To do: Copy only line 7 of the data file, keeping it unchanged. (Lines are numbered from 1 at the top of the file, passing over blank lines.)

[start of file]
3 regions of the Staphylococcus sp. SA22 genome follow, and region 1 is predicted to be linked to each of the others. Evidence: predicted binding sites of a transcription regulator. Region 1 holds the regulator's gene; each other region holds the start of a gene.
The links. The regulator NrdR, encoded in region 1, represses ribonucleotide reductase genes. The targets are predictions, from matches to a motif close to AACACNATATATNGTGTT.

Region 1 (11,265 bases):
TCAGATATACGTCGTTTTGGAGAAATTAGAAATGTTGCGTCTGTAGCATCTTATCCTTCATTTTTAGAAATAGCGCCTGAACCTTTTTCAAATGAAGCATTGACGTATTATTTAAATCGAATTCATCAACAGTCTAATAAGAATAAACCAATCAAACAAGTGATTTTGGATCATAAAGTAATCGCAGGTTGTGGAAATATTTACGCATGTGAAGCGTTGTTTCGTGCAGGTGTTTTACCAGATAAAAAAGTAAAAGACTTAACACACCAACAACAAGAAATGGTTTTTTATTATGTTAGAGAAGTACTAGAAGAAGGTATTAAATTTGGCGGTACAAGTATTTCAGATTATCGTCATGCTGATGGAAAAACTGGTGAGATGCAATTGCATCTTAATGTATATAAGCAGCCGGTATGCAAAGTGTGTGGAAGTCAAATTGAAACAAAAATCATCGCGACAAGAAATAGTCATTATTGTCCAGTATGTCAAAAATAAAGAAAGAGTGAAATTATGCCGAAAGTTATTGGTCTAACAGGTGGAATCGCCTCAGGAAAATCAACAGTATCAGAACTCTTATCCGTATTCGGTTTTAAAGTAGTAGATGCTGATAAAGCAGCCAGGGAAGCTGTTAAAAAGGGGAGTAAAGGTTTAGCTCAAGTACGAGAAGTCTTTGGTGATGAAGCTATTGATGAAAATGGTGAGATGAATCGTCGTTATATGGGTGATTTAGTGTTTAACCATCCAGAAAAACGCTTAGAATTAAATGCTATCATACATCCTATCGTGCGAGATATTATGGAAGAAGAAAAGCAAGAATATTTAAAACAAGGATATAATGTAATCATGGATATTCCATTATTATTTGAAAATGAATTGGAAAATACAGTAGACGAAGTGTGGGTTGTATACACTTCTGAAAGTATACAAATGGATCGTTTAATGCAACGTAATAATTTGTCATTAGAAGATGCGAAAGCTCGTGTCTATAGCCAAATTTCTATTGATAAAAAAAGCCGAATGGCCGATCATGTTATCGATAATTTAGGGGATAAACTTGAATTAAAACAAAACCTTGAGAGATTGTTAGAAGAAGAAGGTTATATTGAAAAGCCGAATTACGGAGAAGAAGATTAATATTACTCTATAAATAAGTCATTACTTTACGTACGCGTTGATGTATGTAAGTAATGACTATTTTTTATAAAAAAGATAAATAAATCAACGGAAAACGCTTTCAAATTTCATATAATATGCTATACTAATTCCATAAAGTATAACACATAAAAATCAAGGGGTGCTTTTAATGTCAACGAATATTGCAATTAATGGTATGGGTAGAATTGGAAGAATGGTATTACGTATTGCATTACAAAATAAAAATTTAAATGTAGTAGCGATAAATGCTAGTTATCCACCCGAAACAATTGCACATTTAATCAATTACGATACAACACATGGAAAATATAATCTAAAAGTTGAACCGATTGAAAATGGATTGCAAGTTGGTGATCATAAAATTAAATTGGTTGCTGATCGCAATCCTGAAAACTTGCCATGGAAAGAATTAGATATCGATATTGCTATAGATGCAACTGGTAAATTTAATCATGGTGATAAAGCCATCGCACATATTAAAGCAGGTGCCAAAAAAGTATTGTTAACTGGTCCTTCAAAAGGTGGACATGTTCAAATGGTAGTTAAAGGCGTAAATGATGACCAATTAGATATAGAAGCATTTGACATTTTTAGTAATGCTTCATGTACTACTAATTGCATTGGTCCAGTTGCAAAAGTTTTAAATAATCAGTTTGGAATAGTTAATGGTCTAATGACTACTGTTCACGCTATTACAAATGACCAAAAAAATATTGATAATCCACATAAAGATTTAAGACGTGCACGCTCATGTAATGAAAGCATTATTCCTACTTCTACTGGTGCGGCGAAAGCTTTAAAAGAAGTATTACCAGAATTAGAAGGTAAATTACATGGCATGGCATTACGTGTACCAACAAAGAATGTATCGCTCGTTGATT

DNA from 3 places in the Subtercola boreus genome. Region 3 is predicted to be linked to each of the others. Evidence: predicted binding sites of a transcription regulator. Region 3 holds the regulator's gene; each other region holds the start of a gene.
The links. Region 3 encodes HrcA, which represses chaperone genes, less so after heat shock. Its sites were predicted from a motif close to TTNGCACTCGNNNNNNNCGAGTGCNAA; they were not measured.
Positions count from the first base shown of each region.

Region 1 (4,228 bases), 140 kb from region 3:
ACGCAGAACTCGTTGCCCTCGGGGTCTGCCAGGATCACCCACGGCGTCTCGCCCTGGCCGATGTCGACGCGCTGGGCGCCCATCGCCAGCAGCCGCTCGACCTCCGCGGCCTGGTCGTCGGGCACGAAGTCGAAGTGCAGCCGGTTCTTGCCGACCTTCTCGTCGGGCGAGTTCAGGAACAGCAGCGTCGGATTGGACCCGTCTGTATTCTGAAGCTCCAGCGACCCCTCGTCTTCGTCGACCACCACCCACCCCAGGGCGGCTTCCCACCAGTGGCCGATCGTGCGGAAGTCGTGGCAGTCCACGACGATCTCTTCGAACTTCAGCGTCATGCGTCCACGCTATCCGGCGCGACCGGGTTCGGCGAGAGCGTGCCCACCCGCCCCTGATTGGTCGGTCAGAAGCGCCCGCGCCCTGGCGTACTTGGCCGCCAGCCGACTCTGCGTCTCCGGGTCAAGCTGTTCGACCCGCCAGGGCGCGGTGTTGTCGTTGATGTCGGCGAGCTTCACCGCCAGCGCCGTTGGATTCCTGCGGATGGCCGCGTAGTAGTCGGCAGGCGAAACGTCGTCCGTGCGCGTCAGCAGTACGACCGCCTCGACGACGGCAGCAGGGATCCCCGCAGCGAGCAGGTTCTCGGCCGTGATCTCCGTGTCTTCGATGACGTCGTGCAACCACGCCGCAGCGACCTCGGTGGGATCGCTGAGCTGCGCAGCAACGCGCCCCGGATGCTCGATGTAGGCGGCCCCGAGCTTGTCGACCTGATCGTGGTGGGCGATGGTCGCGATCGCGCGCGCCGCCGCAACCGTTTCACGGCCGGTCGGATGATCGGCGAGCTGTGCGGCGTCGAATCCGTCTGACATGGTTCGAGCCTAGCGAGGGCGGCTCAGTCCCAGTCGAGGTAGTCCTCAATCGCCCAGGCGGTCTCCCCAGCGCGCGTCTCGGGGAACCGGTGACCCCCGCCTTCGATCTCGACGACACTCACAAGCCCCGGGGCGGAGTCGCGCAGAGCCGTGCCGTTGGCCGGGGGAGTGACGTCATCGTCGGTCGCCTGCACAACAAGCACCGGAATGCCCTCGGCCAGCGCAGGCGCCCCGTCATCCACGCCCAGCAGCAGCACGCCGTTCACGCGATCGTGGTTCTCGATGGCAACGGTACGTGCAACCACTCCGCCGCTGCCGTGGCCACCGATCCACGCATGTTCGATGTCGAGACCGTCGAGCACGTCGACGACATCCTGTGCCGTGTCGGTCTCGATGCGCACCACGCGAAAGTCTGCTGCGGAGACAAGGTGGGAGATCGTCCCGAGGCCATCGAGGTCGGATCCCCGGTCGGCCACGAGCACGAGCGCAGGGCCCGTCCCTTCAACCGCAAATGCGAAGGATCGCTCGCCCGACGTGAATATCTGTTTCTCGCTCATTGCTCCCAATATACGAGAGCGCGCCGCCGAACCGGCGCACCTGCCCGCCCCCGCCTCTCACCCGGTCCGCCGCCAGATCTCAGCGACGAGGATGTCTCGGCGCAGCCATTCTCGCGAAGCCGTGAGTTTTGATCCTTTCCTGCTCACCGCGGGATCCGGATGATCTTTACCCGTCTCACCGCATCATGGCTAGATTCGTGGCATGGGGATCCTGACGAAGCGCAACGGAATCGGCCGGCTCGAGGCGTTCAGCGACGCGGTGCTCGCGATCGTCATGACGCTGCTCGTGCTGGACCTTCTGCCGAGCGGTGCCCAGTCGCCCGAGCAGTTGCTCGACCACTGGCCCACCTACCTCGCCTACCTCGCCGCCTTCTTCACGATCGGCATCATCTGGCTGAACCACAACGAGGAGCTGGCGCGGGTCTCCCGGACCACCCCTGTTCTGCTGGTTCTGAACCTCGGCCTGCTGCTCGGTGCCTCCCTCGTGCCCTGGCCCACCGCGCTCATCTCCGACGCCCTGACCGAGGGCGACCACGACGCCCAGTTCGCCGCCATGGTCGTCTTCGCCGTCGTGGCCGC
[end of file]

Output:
Positions count from the first base shown of each region.